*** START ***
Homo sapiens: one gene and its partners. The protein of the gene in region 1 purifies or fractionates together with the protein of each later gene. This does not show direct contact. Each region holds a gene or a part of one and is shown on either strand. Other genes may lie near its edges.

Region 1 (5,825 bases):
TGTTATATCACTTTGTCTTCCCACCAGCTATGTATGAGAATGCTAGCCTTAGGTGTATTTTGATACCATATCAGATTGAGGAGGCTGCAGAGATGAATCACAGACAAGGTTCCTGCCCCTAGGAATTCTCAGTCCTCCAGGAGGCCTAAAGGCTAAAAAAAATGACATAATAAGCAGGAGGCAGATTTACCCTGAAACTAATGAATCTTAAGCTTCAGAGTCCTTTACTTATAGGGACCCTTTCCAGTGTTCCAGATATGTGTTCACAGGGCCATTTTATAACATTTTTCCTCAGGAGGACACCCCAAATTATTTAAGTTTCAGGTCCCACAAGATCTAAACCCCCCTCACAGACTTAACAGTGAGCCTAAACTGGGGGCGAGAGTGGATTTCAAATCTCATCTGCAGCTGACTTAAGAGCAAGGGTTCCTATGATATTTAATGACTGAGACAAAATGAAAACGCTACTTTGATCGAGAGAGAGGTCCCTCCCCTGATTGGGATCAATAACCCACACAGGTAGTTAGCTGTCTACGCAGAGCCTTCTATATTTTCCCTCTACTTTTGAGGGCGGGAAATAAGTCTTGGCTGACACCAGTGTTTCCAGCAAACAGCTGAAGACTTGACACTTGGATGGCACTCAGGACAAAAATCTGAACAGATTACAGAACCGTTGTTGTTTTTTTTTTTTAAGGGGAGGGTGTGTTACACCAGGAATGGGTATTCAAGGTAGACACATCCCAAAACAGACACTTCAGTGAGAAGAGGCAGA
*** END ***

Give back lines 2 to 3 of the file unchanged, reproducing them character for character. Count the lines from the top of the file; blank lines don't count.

Region 1 (5,825 bases):
TGTTATATCACTTTGTCTTCCCACCAGCTATGTATGAGAATGCTAGCCTTAGGTGTATTTTGATACCATATCAGATTGAGGAGGCTGCAGAGATGAATCACAGACAAGGTTCCTGCCCCTAGGAATTCTCAGTCCTCCAGGAGGCCTAAAGGCTAAAAAAAATGACATAATAAGCAGGAGGCAGATTTACCCTGAAACTAATGAATCTTAAGCTTCAGAGTCCTTTACTTATAGGGACCCTTTCCAGTGTTCCAGATATGTGTTCACAGGGCCATTTTATAACATTTTTCCTCAGGAGGACACCCCAAATTATTTAAGTTTCAGGTCCCACAAGATCTAAACCCCCCTCACAGACTTAACAGTGAGCCTAAACTGGGGGCGAGAGTGGATTTCAAATCTCATCTGCAGCTGACTTAAGAGCAAGGGTTCCTATGATATTTAATGACTGAGACAAAATGAAAACGCTACTTTGATCGAGAGAGAGGTCCCTCCCCTGATTGGGATCAATAACCCACACAGGTAGTTAGCTGTCTACGCAGAGCCTTCTATATTTTCCCTCTACTTTTGAGGGCGGGAAATAAGTCTTGGCTGACACCAGTGTTTCCAGCAAACAGCTGAAGACTTGACACTTGGATGGCACTCAGGACAAAAATCTGAACAGATTACAGAACCGTTGTTGTTTTTTTTTTTTAAGGGGAGGGTGTGTTACACCAGGAATGGGTATTCAAGGTAGACACATCCCAAAACAGACACTTCAGTGAGAAGAGGCAGA